Some days go I was given the task to customize the Java Swing widgets for a project in our company. The default look and feel of a JDialog, specifically, has the Java logo trademark icon on the upper corner left, the close button on the right one and the title panel is painted according to the default MetalLookAndFeel probably. As an example, we have something like this:

We wanna have an option to change the title’s panel color, to remove the close button and not to have the Java trademark logo showing on the panel. The final JDialog should look like this:

I’ve thought it was a nearly difficult task, because I had to override a default look and feel and some hidden properties, sometimes difficult to find. Shame on me. Searching through some forums, I’ve found some interesting tips and tricks about how to customize a the entire dialogs of a Swing application, even without creating a look and feel or overriding an old one.

For your knowledge, here are some overridden properties to make the JDialog seems like the latter above. These properties let you define new colors for the active caption of your widgets, other font colors, custom family types and much more (for other properties see through the documentation API or the forums below).

UIManager.put(“activeCaption”, Color.BLUE);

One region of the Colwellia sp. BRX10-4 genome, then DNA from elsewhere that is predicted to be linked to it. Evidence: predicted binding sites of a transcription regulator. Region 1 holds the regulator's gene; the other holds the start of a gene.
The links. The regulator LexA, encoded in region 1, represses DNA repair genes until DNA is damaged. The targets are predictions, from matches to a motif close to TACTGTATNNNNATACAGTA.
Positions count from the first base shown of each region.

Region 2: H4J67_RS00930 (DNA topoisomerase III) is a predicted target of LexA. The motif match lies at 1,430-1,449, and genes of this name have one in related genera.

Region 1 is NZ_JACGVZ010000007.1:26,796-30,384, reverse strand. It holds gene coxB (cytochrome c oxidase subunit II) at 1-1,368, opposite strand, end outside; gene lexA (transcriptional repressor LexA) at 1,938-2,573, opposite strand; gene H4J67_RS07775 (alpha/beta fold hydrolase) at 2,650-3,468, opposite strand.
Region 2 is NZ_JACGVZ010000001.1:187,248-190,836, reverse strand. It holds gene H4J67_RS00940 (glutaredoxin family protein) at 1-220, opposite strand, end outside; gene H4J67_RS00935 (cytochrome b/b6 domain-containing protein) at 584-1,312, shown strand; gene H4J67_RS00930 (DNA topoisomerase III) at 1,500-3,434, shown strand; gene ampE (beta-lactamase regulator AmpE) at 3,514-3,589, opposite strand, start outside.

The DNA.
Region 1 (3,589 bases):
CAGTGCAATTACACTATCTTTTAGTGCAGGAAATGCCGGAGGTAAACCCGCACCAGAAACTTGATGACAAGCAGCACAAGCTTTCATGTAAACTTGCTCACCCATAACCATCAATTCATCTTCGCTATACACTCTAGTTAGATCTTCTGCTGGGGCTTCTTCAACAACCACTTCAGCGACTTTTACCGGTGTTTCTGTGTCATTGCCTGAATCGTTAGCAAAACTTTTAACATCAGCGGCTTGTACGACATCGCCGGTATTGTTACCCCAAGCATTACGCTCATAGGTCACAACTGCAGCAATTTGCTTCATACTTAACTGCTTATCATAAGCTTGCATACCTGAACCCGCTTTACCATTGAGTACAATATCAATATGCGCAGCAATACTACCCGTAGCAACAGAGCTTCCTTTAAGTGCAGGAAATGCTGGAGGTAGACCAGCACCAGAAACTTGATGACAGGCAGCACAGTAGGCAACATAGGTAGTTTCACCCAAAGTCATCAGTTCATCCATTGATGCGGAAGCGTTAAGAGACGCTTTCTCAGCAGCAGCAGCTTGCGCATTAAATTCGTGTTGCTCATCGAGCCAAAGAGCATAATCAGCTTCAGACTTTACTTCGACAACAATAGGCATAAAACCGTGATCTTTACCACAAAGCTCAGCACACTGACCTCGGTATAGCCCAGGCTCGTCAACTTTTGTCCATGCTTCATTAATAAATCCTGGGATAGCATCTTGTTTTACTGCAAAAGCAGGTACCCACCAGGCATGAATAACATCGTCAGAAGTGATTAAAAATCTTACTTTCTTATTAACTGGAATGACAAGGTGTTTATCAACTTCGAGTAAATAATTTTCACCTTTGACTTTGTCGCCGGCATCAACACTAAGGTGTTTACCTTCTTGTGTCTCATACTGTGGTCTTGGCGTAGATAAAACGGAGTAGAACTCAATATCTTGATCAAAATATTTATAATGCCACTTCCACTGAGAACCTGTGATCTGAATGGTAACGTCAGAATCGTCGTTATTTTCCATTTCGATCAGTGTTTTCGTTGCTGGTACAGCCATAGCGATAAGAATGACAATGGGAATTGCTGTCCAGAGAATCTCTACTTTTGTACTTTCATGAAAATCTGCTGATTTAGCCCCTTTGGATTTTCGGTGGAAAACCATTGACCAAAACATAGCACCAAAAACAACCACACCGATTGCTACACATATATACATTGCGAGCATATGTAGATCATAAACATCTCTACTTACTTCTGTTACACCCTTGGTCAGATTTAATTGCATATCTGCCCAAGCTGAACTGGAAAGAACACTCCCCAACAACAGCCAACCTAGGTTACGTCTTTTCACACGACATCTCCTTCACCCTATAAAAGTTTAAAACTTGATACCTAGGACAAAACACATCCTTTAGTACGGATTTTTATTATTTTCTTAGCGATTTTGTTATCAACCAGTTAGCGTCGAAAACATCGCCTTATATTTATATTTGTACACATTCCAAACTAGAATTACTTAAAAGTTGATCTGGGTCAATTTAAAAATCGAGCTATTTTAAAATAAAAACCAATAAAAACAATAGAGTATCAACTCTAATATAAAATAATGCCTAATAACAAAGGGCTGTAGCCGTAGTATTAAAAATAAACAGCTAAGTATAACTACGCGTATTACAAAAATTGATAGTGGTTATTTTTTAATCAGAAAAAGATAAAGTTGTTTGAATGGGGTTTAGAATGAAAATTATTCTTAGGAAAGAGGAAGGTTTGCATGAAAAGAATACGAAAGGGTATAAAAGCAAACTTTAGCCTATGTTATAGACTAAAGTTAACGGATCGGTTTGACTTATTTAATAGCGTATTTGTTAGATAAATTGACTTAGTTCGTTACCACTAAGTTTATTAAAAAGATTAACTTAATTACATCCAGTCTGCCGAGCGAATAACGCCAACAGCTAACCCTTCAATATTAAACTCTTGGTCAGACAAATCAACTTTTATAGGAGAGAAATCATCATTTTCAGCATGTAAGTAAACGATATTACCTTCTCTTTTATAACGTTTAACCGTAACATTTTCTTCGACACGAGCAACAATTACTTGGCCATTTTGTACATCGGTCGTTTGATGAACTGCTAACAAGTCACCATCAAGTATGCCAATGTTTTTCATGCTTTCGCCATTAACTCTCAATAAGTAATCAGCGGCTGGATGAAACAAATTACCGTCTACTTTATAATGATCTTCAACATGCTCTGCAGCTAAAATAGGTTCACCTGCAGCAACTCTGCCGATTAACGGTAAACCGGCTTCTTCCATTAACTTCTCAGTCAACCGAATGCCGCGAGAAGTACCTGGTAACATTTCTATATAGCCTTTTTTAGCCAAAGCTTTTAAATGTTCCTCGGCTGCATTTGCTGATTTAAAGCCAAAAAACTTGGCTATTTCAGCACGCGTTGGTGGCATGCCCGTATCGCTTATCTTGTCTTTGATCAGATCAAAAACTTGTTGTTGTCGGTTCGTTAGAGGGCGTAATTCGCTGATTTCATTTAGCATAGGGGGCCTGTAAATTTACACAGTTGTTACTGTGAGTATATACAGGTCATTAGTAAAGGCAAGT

UIManager.put(“activeCaptionText”, Color.WHITE);
UIManager.put(“InternalFrame.titleFont”, new Font(“Arial-12-i-2”, Font.BOLD, 11));
Border cuverdBorder = new LineBorder(new Color(210, 210, 210), 2, true);

As a little example, below is the Java code to remove the close button from the panel’s title. This little code snippet below traverses the component hierarchy, passed as a parameter, in a recursive method.

   1:public static void removeCloseButton(Component comp)
   3:    if (comp instanceof AbstractButton)
   4:    {
   5:        Action action = ((AbstractButton) comp).getAction();
   6:        String cmd = (action == null) ? "" : action.toString();
   7:        if (cmd.contains("CloseAction"))
   8:        {
   9:            comp.getParent().remove(comp);
  10:        }
  11:    } else if (comp instanceof Container)
  12:    {
  13:        Component[] children = ((Container) comp).getComponents();
  14:        for (int i = 0; i < children.length; ++i)
  15:        {
  16:            removeCloseButton(children[i]);
  17:        }
  18:    }

Here are some Sun forums I’ve searched so far to find the possible helps for this solution:

Hope you make use of those tricks in your projects :-).

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